Mallik 2002 Gas Hydrate Production Research Well Program Results Release: In 2002, the Mallik partnership drilled three wells to 1166+ m to intersect and investigate a major gas hydrate field in the Mackenzie Delta of the northwestern Canadian Arctic. The wells, at a 50-m spacing, consisted of a production test well and two observation wells on either side. A major achievement of the program was the first modern production test of natural gas hydrates. The two observation wells facilitated cross-hole tomography experiments before, during and after several production tests. An extensive suite of open-hole logs and advanced gas hydrate logging tools were run. Continuous wireline core was recovered through the hydrate intervals and a multi-disciplinary science team of some 100 scientists undertook supporting research. Partners in the 2002 Mallik Program planned to release the results at an International Symposium “From Mallik to the Future” in Chiba , Japan, December 8–10, 2003. The Symposium was the first public release of the production test results and hydrate science research from the Mallik research wells. The Symposium planned to conclude with research priorities for exploration of future hydrate production and to further international collaboration in this important field. Further information on the Mallik gas hydrates research program is found on the websites: gashydrate.nrcan.gc.ca; www.mh21japan.gr.jp. The Mallik partners are: Geological Survey of Canada (GSC), Japan National Oil Corporation (JNOC), GeoForschungsZentrum Potsdam (GFZ), United States Geological Survey (USGS), United States Department of Energy (USDOE), India Ministry of Petroleum and Natural Gas (GAIL/ONGC), BP-Chevron-Burlington Joint Venture Group and International Continental Scientific Drilling Program (ICDP).

Workshop Towards the Establishment of a Canadian CliC Program: The World Climate Research Programme initiated a new project on Climate and Cryosphere (CliC) in March 2000 to study important cold regions processes at a global scale. CliC addresses the entire cryosphere— snow, sea and freshwater ice, ice sheets, glaciers and ice caps and frozen ground, including permafrost. The CliC Science and Coordination Plan and draft Implementation Plan are at http://clic.npolar.no.

The international science community is looking to Canada to provide a leadership role in many areas of cryospheric research. To this end a workshop was scheduled in Victoria, November 30–December 1, 2003, to develop the framework for a strong, but realistic, Canadian contribution to CliC.

Upcoming Special Event: In recognition of Dr. Hugh French’s (Past President of the IPA) many achievements and contributions to the fields of periglacial geomorphology and permafrost studies over a 40-year period, a special session is being organised in his honour at the joint meeting of the Canadian Geomorphology Research Group (CGRG) and l’Association Québecoise pour l’Étude du Quaternaire (AQQUA). The meeting will be held in Québec City in May 2004, and the organisers are hoping for a full day of presentations and the subsequent publication of the papers as a special issue of Permafrost and Periglacial Processes (Volume 15, no. 4). For further information, contact: Antoni Lewkowicz (alewkowi@uottawa.ca).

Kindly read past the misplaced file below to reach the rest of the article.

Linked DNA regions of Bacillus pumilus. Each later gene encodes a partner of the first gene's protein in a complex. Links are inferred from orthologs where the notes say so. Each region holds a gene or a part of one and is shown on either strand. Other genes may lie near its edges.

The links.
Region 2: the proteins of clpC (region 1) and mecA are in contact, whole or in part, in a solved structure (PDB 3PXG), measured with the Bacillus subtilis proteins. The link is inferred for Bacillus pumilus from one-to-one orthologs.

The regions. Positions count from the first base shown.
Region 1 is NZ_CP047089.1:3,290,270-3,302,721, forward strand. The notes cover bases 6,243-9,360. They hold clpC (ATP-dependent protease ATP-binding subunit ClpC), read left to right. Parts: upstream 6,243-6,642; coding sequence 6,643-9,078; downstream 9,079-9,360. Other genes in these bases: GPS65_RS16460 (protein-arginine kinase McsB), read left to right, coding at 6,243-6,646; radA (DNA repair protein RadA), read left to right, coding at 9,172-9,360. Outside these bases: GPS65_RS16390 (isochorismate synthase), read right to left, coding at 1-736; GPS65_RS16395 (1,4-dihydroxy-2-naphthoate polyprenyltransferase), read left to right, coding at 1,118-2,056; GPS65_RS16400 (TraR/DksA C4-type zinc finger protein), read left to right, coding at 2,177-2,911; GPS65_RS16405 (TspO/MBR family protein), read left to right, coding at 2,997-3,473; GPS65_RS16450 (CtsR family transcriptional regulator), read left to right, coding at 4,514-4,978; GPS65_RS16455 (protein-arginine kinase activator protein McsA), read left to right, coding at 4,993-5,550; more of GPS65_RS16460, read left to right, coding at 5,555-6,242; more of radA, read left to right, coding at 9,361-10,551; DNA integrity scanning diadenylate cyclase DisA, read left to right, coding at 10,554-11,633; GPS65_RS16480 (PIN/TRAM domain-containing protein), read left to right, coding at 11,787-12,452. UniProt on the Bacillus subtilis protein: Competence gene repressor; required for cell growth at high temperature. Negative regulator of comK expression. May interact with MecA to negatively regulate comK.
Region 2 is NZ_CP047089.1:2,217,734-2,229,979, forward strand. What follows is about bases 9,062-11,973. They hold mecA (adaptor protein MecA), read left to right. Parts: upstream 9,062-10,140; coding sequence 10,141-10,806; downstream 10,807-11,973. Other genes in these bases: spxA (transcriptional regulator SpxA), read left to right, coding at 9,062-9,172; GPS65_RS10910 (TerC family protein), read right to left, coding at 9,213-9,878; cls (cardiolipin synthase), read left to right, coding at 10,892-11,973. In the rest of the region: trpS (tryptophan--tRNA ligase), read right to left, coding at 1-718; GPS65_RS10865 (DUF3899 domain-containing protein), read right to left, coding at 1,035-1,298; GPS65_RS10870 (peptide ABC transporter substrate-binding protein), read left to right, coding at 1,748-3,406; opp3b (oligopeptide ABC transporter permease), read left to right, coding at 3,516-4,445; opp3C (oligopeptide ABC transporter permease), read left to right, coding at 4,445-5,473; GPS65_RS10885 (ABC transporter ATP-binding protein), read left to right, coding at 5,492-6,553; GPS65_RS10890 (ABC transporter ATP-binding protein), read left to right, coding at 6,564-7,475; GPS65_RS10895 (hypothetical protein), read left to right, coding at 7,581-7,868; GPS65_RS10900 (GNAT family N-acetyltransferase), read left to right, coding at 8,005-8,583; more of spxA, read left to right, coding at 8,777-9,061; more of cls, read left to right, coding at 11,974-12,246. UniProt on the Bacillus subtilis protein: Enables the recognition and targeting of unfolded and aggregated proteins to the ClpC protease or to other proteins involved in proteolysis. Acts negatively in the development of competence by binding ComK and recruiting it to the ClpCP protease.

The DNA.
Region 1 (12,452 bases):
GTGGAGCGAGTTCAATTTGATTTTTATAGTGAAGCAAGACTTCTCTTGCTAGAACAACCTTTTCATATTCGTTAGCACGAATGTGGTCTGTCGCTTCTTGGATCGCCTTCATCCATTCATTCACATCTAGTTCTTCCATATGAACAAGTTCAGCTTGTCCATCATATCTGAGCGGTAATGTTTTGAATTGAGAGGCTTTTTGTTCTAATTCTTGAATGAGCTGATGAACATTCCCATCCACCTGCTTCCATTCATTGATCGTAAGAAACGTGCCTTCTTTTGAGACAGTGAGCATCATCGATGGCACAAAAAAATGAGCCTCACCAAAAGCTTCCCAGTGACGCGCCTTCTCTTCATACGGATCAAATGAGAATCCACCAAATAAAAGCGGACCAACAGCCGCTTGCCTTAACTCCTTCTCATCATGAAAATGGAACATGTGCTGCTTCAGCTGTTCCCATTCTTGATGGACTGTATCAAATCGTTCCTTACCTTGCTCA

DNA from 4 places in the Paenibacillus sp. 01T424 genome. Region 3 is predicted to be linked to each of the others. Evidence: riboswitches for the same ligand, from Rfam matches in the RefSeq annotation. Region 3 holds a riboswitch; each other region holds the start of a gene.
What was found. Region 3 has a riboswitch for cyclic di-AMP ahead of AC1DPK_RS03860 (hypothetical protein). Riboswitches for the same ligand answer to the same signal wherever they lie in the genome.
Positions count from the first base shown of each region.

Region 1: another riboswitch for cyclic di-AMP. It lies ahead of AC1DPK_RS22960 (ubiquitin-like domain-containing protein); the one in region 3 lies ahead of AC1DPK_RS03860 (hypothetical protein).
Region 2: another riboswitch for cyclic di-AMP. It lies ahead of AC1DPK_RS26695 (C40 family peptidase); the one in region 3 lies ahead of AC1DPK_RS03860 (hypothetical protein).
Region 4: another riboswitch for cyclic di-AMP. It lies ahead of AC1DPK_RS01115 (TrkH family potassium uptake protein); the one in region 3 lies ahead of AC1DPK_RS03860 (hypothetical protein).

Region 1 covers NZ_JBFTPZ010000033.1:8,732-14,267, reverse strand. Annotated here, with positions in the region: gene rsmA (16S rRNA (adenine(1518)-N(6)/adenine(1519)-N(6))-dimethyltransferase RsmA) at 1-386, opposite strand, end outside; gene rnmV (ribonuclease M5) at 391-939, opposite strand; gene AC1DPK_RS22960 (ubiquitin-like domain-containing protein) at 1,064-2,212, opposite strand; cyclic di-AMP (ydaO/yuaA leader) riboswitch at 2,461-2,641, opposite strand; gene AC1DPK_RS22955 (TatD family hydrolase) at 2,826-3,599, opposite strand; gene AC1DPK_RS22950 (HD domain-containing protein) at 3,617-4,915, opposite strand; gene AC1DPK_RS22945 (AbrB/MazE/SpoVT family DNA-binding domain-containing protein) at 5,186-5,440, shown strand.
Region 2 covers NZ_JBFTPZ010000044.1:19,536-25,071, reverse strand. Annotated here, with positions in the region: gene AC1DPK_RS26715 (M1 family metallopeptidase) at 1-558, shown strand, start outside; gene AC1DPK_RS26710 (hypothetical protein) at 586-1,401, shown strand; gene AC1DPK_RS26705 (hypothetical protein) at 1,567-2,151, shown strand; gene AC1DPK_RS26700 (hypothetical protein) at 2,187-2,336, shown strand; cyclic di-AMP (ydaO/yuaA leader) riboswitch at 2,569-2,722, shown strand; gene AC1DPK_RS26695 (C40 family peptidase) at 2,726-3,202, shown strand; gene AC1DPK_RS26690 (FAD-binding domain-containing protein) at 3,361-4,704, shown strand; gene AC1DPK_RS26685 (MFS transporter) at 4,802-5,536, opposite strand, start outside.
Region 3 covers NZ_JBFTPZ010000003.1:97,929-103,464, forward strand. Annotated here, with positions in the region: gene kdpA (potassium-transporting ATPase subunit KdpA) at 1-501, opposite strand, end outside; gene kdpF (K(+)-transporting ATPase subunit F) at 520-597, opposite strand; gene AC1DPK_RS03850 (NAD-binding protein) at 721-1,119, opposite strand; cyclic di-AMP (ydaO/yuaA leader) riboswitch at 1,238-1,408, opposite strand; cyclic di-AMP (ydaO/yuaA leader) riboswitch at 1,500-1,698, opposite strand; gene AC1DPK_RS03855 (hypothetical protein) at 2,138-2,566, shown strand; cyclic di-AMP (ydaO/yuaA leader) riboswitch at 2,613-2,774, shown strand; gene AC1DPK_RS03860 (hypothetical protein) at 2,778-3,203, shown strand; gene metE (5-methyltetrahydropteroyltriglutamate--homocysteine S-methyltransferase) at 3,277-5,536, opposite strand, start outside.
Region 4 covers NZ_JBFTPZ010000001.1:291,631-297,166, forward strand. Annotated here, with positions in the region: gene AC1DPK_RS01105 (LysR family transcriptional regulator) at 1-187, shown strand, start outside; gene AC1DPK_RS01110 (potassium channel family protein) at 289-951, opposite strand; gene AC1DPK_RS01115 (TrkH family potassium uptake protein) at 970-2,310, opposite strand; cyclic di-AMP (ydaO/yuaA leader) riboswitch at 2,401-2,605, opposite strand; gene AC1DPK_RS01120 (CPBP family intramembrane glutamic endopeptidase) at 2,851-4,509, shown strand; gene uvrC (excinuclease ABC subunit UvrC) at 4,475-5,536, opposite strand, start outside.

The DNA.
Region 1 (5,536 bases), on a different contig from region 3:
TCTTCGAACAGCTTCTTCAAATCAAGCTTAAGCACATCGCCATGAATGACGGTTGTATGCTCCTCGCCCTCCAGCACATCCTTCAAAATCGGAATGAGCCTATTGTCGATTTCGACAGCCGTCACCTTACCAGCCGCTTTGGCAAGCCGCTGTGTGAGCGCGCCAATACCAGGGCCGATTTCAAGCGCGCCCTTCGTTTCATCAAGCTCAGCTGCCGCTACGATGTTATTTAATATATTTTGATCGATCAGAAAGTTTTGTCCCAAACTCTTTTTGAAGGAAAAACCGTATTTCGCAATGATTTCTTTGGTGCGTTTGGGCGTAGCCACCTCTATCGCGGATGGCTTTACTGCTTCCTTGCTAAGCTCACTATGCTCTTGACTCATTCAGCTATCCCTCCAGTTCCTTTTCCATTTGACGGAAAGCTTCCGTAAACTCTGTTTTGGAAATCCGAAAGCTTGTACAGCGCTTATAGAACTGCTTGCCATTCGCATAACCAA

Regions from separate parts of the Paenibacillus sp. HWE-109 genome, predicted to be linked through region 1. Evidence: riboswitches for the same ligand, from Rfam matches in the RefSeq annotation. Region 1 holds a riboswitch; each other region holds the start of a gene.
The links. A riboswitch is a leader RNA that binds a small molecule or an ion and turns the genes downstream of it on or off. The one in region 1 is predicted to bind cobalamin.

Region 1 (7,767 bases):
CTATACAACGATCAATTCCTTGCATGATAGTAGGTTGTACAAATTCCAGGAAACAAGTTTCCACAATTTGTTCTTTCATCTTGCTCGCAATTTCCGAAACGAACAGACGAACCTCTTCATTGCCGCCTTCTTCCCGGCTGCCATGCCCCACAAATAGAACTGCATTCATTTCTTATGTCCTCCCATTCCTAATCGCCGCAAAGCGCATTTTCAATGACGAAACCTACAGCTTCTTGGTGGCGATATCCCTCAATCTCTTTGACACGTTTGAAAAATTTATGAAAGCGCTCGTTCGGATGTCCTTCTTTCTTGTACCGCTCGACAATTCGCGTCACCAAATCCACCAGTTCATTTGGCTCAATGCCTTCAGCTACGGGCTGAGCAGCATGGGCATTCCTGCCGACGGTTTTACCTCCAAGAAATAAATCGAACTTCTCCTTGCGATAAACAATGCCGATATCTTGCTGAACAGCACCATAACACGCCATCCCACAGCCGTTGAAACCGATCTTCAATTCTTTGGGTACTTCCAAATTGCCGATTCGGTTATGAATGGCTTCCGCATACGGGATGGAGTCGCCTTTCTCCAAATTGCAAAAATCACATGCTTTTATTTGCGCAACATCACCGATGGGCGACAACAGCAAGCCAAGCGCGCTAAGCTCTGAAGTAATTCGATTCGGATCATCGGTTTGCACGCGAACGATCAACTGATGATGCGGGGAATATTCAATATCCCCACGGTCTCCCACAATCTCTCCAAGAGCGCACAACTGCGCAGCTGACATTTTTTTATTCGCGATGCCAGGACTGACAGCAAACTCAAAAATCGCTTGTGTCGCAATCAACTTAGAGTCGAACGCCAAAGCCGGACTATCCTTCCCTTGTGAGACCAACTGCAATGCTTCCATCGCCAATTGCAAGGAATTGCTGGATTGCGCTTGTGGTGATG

Branko Ladanyi, Professor Emeritus, Ecole Polytechnique, was awarded the 2003 Harold R. Peyton Award by the American Society of Civil Engineers, “in recognition of his unstinting efforts in promotion and practicing in the field of Cold Regions Engineering, with particualr emphasis on engineering education and research into creep behavior of permafrost soils.” Congratulations, Branko, and we would also like to acknowledge your long-standing contributions to the IPA’s Permafrost Engineering Working Group.

An initial issue of papers translated into English from the Russian journal of permafrost studies: ‘Kriosfera Zemli’ has been published with the title ‘Earth’s Cryosphere.’ Publication will continue either with a complete translated version of each issue of the original Russian or as periodic issues of selected papers. This project has been undertaken as a collaboration between the Russian Academy of Sciences, Siberian Branch, the Scott Polar Research Institute in Cambridge, UK, and the Canadian organisation freezingground. org. The translation and preparation of articles is carried out to a particularly high standard, with assistance from Russian and English-speaking linguists and permafrost specialists. The publication is intended to strengthen understanding in the rest of the world of Russian permafrost science and engineering. For enquiries and subscription information, contact earthscryosphere@freezingground.org A second edition of the English version of the Geocryological Map of Russia and Neighbouring Republics (Carleton University, Canada, Moscow State University, Russia, and Scott Polar Research Institute, Cambridge, U.K. 1998) has been published (2003). It includes a number of revisions of definitions and interpretation, as well as significant technical improvements facilitating use of the English Version. The Map is an important illustration of Russian permafrost science as used in pipeline route selection and similar applications. Samples are shown at: www. freezingground.org/map. Enquiries and purchases: map@freezingground.org.

Margo Burgess (mburgess@nrcan.gc.ca)